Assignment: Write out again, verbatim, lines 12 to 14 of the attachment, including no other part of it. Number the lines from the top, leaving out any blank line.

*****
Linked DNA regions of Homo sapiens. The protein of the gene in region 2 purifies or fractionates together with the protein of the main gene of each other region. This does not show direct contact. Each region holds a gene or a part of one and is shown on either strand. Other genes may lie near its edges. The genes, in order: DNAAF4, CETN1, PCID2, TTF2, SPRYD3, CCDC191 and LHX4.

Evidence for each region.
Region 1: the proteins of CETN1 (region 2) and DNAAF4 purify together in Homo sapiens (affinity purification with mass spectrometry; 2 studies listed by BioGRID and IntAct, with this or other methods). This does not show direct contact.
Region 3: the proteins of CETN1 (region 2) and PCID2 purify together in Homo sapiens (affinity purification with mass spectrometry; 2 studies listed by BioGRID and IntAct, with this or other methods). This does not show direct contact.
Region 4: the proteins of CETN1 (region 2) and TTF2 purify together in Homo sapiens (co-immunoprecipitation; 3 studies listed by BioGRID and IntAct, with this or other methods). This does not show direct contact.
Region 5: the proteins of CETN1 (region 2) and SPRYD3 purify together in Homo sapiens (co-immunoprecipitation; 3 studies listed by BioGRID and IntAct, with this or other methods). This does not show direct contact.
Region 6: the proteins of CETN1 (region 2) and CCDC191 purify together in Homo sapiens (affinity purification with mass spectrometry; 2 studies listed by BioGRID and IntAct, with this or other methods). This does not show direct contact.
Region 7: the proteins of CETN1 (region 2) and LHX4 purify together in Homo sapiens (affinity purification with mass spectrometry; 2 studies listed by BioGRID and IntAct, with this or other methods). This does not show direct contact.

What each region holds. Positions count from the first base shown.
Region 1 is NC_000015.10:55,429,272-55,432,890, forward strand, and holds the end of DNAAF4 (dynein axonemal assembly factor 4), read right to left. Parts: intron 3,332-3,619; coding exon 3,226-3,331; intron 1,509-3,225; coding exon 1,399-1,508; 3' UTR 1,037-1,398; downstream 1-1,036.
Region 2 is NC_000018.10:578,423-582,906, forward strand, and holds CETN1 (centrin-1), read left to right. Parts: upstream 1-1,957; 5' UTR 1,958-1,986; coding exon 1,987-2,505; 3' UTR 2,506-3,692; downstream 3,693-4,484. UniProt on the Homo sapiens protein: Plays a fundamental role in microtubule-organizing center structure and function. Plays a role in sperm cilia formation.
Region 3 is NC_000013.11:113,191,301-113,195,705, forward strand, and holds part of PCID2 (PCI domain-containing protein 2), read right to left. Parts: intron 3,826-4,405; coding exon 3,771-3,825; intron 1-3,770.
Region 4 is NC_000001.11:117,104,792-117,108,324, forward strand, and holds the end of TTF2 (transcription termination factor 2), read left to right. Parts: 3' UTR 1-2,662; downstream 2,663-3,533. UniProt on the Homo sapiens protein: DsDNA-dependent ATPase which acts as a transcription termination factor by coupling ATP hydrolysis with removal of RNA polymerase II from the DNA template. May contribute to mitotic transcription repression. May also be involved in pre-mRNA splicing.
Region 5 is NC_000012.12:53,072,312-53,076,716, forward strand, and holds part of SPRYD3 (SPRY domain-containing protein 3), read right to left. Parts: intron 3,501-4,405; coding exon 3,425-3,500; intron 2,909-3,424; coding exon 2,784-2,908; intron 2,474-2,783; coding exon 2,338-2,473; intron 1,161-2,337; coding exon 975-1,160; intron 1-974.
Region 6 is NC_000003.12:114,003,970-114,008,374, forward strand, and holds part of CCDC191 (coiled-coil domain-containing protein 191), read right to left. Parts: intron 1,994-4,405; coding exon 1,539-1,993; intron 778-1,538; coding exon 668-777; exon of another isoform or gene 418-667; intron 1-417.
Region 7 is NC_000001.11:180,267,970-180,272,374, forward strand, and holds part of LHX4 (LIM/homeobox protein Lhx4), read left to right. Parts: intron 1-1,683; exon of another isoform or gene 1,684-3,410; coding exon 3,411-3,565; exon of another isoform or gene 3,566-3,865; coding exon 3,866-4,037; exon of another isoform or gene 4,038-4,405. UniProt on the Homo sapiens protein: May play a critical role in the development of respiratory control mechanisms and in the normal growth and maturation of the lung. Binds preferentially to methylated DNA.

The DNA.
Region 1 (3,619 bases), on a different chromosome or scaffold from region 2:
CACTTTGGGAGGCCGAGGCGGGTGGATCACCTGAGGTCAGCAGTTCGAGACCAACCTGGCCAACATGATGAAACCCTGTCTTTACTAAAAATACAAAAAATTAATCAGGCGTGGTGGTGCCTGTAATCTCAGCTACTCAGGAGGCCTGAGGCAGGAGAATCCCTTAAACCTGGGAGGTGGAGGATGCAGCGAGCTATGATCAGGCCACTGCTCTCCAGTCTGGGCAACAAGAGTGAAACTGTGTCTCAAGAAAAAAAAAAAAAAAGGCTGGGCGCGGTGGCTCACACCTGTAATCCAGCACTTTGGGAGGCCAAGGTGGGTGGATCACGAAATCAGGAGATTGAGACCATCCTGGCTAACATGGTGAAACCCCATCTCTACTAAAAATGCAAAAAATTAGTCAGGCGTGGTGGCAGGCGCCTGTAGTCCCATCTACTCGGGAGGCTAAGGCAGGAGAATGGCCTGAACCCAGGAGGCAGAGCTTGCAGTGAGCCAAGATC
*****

Region 3 is NC_000013.11:113,191,301-113,195,705, forward strand, and holds part of PCID2 (PCI domain-containing protein 2), read right to left. Parts: intron 3,826-4,405; coding exon 3,771-3,825; intron 1-3,770.
Region 4 is NC_000001.11:117,104,792-117,108,324, forward strand, and holds the end of TTF2 (transcription termination factor 2), read left to right. Parts: 3' UTR 1-2,662; downstream 2,663-3,533. UniProt on the Homo sapiens protein: DsDNA-dependent ATPase which acts as a transcription termination factor by coupling ATP hydrolysis with removal of RNA polymerase II from the DNA template. May contribute to mitotic transcription repression. May also be involved in pre-mRNA splicing.
Region 5 is NC_000012.12:53,072,312-53,076,716, forward strand, and holds part of SPRYD3 (SPRY domain-containing protein 3), read right to left. Parts: intron 3,501-4,405; coding exon 3,425-3,500; intron 2,909-3,424; coding exon 2,784-2,908; intron 2,474-2,783; coding exon 2,338-2,473; intron 1,161-2,337; coding exon 975-1,160; intron 1-974.